Security Experts:

OpenSSL 1.1.1 Released With TLS 1.3, Security Improvements

The OpenSSL Project on Tuesday announced the release of OpenSSL 1.1.1, the new Long Term Support (LTS) version of the cryptographic software library.

According to the organization, the most important new feature in OpenSSL 1.1.1 is TLS 1.3, which the Internet Engineering Task Force (IETF) published last month as RFC 8446.

Since OpenSSL 1.1.1 is API and ABI compliant with OpenSSL 1.1.0, most applications that work with the older version can take advantage of the benefits provided by TLS 1.3 simply by updating to the newer version.

TLS 1.3 has numerous benefits, but the ones highlighted by the OpenSSL Project are improved connection times, the ability of clients to immediately start sending encrypted data to servers, and improved security due to the removal of outdated cryptographic algorithms.

Other noteworthy changes in OpenSSL 1.1.1 include a complete rewrite of the random number generator, support for several new cryptographic algorithms, security improvements designed to mitigate side-channel attacks, support for the Maximum Fragment Length TLS extension, and a new STORE module that implements a uniform and URI-based reader of stores that contain certificates, keys, CRLs and other objects.

The new crypto algorithms include SHA3, SHA512/224 and SHA512/256, EdDSA, X448, multi-prime RSA, SM2, SM3, SM4, SipHash and ARIA.

“OpenSSL 1.1.1 has been a huge team effort with nearly 5000 commits having been made from over 200 individual contributors since the release of OpenSSL 1.1.0,” OpenSSL developer Matt Caswell wrote in a blog post. “These statistics just illustrate the amazing vitality and diversity of the OpenSSL community. The contributions didn’t just come in the form of commits though. There has been a great deal of interest in this new version so thanks needs to be extended to the large number of users who have downloaded the beta releases to test them out and report bugs.”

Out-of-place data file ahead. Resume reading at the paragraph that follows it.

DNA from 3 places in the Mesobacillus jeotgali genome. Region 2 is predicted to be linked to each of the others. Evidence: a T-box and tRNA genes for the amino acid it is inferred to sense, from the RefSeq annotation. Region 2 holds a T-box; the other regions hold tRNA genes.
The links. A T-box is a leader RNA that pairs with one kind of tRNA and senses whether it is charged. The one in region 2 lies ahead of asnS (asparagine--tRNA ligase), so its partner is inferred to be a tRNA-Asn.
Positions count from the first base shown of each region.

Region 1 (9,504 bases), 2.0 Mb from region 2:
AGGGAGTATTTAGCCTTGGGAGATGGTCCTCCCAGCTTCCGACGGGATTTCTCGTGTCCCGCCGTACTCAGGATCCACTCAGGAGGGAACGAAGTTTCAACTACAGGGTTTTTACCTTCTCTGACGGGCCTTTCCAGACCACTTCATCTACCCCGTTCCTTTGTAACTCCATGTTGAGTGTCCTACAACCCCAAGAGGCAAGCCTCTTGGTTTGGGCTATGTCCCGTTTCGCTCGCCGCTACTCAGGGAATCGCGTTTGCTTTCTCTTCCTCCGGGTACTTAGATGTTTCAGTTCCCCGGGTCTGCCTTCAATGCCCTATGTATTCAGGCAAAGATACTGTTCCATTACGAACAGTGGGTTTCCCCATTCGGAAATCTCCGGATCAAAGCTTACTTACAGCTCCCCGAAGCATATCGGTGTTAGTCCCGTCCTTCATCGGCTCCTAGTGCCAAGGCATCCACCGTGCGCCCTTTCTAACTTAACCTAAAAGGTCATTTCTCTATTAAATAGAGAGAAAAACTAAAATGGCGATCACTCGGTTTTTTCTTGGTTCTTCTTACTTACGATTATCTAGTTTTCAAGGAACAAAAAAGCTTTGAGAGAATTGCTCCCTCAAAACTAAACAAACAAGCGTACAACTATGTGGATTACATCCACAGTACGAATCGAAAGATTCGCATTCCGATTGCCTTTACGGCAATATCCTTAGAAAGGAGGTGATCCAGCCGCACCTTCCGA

Since OpenSSL 1.1.1 is the new LTS release, it will receive support for at least five years. The 1.1.0 release will receive support for one year starting today, and the 1.0.2 branch, which until now was the LTS release, will receive full support until the end of 2018 and then only security updates until the end of next year.

Related: First OpenSSL Updates in 2018 Patch Three Flaws

Related: OpenSSL Patches Flaws Found With Google Fuzzer

view counter
Eduard Kovacs (@EduardKovacs) is a contributing editor at SecurityWeek. He worked as a high school IT teacher for two years before starting a career in journalism as Softpedia’s security news reporter. Eduard holds a bachelor’s degree in industrial informatics and a master’s degree in computer techniques applied in electrical engineering.